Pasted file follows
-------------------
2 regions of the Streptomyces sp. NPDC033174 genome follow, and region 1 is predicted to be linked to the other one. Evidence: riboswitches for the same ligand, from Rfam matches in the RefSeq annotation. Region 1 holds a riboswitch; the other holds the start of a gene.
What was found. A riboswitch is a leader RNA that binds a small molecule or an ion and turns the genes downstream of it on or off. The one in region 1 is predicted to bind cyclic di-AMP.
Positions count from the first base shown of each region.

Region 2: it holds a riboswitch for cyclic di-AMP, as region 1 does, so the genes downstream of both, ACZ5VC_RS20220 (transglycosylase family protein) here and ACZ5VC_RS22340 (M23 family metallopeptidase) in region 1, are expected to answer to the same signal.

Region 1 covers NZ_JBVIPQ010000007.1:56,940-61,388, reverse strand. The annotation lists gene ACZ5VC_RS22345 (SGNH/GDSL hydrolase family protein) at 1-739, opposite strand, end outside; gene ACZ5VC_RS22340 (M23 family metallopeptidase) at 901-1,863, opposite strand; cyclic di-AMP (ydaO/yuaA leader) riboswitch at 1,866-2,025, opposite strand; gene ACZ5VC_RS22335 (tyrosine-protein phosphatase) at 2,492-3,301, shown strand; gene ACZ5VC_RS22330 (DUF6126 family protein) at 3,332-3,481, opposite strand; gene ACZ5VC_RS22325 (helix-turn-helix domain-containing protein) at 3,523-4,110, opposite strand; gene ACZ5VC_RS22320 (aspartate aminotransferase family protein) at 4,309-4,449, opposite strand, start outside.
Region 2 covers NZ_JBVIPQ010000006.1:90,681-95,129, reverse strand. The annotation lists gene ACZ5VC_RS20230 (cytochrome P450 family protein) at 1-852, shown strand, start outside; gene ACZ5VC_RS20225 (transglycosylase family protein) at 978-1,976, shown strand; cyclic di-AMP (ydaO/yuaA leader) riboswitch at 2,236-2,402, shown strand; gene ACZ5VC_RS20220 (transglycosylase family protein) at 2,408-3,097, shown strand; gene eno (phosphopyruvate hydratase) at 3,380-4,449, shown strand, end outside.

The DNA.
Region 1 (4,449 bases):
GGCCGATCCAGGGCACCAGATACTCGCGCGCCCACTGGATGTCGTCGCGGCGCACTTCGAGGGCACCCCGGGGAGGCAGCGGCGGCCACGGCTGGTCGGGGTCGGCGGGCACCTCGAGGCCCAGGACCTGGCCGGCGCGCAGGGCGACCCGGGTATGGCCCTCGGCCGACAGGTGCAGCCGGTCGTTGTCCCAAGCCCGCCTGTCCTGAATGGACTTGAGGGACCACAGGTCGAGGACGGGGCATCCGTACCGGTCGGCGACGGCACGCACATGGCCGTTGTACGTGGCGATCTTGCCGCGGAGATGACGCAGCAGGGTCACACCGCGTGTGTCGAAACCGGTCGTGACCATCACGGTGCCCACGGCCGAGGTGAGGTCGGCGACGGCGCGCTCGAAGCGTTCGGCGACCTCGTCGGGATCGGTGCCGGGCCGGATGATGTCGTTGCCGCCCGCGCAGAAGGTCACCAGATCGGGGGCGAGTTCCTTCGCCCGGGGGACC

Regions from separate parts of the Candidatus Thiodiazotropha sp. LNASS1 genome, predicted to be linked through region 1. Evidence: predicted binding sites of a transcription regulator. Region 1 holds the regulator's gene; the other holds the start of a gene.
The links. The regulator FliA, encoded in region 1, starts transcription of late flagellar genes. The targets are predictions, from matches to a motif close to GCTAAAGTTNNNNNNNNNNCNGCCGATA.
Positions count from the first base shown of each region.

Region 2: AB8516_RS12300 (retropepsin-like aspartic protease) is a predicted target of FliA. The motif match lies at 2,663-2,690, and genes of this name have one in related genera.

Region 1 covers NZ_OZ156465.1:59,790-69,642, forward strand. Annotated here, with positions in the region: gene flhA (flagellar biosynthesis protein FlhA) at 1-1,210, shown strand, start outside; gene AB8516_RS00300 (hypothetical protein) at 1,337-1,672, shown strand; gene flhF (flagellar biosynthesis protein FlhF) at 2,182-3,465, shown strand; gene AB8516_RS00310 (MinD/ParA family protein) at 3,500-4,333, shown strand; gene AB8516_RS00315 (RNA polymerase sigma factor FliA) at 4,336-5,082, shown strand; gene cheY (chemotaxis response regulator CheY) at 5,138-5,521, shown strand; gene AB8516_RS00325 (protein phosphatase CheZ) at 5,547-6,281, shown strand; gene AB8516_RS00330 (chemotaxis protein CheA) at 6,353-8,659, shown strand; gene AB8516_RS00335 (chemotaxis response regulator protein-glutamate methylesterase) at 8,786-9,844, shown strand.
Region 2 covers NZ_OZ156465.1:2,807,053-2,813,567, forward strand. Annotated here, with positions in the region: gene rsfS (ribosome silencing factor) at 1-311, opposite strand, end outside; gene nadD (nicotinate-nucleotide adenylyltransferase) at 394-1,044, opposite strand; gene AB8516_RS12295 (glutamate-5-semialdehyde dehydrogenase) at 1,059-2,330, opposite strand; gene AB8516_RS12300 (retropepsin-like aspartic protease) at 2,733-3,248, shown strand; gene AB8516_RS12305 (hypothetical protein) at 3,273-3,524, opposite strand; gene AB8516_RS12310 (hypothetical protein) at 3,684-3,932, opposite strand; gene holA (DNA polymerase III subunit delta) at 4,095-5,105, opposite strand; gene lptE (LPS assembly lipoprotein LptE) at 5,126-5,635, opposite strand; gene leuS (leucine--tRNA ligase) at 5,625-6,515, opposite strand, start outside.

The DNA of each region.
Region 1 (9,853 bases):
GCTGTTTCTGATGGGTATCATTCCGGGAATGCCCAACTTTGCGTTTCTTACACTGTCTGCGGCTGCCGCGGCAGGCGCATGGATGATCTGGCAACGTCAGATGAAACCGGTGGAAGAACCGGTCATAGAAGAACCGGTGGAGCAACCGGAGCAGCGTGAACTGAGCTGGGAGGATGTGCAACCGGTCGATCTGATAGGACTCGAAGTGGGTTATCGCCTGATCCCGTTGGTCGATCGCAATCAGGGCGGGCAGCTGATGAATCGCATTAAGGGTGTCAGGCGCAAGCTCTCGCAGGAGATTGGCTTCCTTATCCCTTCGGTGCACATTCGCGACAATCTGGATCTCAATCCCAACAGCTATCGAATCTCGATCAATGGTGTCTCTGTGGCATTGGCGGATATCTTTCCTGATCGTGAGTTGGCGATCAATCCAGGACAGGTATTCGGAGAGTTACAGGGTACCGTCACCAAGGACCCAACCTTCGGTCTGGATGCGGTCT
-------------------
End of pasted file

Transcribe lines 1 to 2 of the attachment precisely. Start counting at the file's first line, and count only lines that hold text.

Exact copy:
2 regions of the Streptomyces sp. NPDC033174 genome follow, and region 1 is predicted to be linked to the other one. Evidence: riboswitches for the same ligand, from Rfam matches in the RefSeq annotation. Region 1 holds a riboswitch; the other holds the start of a gene.
What was found. A riboswitch is a leader RNA that binds a small molecule or an ion and turns the genes downstream of it on or off. The one in region 1 is predicted to bind cyclic di-AMP.